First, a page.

The MSI MPG A1000G PCIE5 PSU Review: Balance of Powerby E. Fylladitakis on February 2, 2023 1:00 PM EST
- Posted in
- 80Plus Gold
- ATX v3.0
Back in December, we had the opportunity to take a look at MSI's MEG A1300P power supply, the company's latest flagship PSU. Besides offering plenty of power, the MEG Ai1300P was also MSI's first ATX 3.0 power supplies – and one of the first ATX 3.0 PSUs on the market overall. And while it was admittedly not a groundbreaking design overall, it was still a seminal work of sorts, sketching out a rough picture of what we should expect from other ATX 3.0 PSU designs, including MSI's own.
The MEG Ai1300P was a true flagship PSU, for all the pros and cons that come with that. As impressive as it was overall, it was also aimed at those willing and able to deal with the hefty price tag. This is all well and good for the small fraction of the market that can afford such a high caliber PSU, but for most PC builders, budgets are a very real thing.
So, for today’s review, we are taking a look at something a little more downmarket from MSI: their MPG series. Like their flagship units, the new MPG PSUs are also are ATX 3.0 Ready, but they come at more reasonable prices. Despite that shift, the unit we're testing today, the MPG A1000G, is still one of the most powerful PSUs MSI offers (as well as being the top MPG unit), capable of delivering a kilowatt of PC power.
|MSI MPG A1000G PCIE5
Power specifications ( Rated @ 50 °C )
|AC INPUT||100 - 240 VAC, 50 - 60 Hz|
All of this marks a rather rapid ascent in the PSU space for MSI. The company released its first PSU just two years ago with the MPG GF series, which were primarily designed for gaming computers. Even though MSI stepped into a highly competitive and rather saturated market, the release of the MPG series was yet another success for the company, which MSI is hoping to further build upon with their new PCIE5-branded MPG units.
Packaging and Bundle
We received the MPG A1000G PCIE5 in a sturdy cardboard box with basic geometric artwork printed on it. The front of the box is mostly occupied by a picture of the unit itself but abundant information is printed on the sides and rear of the box. Inside the box, the unit is well-packed inside soft packaging foam, ensuring safe shipping.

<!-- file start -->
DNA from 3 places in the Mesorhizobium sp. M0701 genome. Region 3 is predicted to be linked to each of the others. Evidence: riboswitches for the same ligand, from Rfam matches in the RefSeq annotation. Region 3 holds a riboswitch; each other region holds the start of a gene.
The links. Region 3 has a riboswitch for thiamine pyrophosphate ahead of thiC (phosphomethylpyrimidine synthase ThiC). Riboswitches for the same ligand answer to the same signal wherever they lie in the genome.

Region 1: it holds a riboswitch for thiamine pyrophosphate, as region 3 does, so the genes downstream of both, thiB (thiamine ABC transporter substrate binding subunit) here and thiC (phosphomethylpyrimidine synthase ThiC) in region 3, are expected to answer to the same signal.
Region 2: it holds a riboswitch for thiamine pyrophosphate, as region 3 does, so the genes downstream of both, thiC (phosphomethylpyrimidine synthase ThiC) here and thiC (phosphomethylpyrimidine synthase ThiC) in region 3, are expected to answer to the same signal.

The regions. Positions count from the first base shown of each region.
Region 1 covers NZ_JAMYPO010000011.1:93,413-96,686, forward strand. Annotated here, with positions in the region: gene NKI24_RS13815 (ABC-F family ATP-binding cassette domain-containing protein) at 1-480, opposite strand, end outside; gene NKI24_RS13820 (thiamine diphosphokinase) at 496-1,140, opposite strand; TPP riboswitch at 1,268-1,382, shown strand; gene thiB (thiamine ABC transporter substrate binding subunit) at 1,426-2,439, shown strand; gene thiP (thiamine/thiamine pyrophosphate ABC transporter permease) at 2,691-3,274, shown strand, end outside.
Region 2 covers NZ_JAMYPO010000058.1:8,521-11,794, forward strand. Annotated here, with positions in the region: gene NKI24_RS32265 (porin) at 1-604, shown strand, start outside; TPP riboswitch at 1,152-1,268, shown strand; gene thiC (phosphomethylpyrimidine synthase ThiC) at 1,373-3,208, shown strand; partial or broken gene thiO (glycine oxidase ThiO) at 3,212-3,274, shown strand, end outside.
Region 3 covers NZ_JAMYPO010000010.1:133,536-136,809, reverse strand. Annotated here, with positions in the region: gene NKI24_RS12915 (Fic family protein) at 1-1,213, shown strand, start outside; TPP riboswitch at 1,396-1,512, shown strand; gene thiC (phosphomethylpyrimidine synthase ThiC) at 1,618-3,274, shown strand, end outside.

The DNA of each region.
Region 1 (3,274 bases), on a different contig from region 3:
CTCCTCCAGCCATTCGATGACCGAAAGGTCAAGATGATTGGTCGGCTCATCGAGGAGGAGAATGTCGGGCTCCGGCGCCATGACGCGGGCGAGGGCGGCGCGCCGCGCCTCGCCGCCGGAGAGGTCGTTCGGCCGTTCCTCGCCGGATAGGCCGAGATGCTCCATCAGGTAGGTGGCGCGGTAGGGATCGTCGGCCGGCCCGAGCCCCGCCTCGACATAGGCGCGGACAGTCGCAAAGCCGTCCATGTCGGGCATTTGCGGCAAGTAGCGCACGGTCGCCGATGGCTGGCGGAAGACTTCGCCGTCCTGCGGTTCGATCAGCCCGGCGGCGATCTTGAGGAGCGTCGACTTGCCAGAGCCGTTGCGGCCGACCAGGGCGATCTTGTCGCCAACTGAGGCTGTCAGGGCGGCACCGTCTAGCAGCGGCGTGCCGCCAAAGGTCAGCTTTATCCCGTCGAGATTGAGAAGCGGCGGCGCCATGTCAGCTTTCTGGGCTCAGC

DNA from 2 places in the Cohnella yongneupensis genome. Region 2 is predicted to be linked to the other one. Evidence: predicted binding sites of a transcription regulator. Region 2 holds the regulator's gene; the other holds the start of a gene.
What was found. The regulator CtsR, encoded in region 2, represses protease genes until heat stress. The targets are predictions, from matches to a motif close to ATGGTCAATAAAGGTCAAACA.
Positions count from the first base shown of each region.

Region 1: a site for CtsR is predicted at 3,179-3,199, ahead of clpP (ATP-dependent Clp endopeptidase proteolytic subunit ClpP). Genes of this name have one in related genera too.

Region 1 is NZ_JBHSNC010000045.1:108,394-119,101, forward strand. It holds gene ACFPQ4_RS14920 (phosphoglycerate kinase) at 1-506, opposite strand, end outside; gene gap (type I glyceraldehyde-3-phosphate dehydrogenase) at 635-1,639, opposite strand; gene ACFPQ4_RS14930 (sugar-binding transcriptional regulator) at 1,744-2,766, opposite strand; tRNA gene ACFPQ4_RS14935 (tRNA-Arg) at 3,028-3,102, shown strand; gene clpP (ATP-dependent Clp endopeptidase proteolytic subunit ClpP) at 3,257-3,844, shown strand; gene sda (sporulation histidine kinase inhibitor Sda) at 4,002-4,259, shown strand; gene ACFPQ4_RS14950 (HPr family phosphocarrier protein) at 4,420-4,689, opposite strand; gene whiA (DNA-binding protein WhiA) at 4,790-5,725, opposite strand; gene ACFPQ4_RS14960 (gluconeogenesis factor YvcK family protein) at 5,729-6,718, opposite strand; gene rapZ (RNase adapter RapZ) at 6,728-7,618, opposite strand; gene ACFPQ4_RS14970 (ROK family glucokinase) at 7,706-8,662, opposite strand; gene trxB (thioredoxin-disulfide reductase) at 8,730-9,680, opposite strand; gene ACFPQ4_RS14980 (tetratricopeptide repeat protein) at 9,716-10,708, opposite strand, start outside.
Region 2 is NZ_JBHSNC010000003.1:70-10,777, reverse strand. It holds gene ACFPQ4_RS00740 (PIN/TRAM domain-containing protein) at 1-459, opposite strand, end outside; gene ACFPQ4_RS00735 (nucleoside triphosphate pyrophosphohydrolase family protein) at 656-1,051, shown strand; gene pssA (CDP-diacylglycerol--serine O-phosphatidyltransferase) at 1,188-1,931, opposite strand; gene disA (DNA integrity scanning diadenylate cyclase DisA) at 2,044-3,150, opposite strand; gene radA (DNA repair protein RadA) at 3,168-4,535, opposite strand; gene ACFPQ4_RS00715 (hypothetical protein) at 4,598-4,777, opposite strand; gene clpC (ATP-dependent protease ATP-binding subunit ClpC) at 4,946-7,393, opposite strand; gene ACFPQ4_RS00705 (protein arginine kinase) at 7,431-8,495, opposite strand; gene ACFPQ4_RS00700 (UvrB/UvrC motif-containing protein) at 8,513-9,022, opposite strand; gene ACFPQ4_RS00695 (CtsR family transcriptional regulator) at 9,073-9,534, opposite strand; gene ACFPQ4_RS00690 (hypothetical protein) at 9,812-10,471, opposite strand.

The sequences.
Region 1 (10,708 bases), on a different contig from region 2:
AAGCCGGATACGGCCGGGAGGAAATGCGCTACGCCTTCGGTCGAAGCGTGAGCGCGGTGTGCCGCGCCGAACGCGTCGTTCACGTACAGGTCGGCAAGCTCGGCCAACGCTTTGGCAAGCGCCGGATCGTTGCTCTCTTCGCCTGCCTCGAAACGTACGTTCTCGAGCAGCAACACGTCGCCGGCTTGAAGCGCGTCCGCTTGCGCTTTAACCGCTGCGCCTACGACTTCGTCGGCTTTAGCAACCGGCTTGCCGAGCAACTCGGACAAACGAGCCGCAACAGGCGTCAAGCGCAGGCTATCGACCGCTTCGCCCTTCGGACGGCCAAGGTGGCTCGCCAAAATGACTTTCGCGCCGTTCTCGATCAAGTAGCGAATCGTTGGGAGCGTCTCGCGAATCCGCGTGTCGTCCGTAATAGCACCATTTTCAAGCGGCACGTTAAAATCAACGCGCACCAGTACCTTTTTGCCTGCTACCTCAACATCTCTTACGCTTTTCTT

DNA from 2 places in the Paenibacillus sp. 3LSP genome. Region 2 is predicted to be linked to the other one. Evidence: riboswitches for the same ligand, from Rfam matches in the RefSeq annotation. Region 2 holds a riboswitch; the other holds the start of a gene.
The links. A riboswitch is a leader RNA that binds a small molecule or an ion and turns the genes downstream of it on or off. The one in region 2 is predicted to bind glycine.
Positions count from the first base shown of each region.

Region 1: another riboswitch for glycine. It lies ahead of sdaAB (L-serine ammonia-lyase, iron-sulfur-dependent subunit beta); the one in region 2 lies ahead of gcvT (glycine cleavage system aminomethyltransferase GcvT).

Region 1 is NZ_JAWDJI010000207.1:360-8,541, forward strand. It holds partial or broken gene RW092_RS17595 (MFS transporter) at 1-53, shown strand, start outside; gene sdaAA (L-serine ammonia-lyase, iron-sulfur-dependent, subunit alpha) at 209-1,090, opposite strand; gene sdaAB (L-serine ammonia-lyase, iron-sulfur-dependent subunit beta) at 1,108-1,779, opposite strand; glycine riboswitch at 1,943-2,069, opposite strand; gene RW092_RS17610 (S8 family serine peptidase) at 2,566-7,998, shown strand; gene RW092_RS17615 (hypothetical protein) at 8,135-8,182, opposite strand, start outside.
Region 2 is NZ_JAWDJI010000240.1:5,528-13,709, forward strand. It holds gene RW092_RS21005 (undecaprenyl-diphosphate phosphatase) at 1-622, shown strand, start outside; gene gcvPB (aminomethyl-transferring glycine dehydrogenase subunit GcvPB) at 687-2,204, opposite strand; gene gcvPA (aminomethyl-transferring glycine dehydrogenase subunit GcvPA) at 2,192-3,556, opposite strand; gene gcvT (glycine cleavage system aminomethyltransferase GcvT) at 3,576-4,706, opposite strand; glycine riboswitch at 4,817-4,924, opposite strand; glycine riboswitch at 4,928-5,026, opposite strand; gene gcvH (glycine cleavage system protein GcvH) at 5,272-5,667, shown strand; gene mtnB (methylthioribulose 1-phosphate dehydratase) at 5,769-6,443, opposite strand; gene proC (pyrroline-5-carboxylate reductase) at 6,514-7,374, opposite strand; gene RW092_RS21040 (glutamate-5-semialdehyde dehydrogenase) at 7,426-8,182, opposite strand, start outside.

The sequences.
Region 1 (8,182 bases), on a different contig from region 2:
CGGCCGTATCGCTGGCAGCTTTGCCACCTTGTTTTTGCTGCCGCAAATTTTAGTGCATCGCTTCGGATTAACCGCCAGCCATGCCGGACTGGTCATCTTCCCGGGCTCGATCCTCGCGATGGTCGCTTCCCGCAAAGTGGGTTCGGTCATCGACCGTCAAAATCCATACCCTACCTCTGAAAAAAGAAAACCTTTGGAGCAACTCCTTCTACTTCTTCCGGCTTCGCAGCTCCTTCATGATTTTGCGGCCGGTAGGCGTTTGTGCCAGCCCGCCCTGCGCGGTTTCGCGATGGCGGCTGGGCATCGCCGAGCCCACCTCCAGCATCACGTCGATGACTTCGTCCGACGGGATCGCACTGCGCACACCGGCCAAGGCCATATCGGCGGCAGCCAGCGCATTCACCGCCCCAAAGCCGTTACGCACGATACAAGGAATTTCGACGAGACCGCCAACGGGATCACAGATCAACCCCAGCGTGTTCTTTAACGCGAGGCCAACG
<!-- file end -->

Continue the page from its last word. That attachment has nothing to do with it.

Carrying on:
The bundle of the MPG A1000G PCIE is extremely frugal, with MSI supplying only the necessary AC power cable – ours came with a matching Schuko cable for our region – as well as four black mounting screws. There are zero accessories of any kind supplied with this unit.
The MPG A1000G PCIE PSU is a fully modular design, allowing for the removal of every DC power cable, including the 24-pin ATX connector. Most of the cables have individually sleeved black wires and with black connectors. Only the 16-pin PCIe 5.0 cable and one cable with two PCIe 8-pin connectors have black wires but are wrapped in a single sleeve.
|MSI MPG A1000G PCIE5|
|ATX 24 Pin||-||1|
|EPS 4+4 Pin||-||2|
|EPS 8 Pin||-||-|
|PCI-E 8 Pin||-||6|
The MSI MPG A1000G PCIE 1000W PSU
MSI is a company that invests a lot of resources in the external appearance of its products and that includes its PSUs. Much like the MEG series unit that we reviewed a few weeks back, the MPG series is using a proprietary chassis with embossed geometrical shapes. The design is very similar to that of the MEG series but not quite the same – the golden accents are now silver and some geometrical decorations differ, with the MPG having only rectangular patterns and no triangular shapes. The PSU is just 150 mm long, making it only slightly longer than what the ATX standard dictates, yet it remains short enough to ensure its compatibility with all but the smallest ATX-compliant cases.
The sticker with the unit’s electrical certifications and specifications can be found on the otherwise plain top side of the PSU. Decorative silver and black metallic plates can be found on the sides of the unit, which plates are magnetically attached and can be flipped to match the installation orientation of the PSU.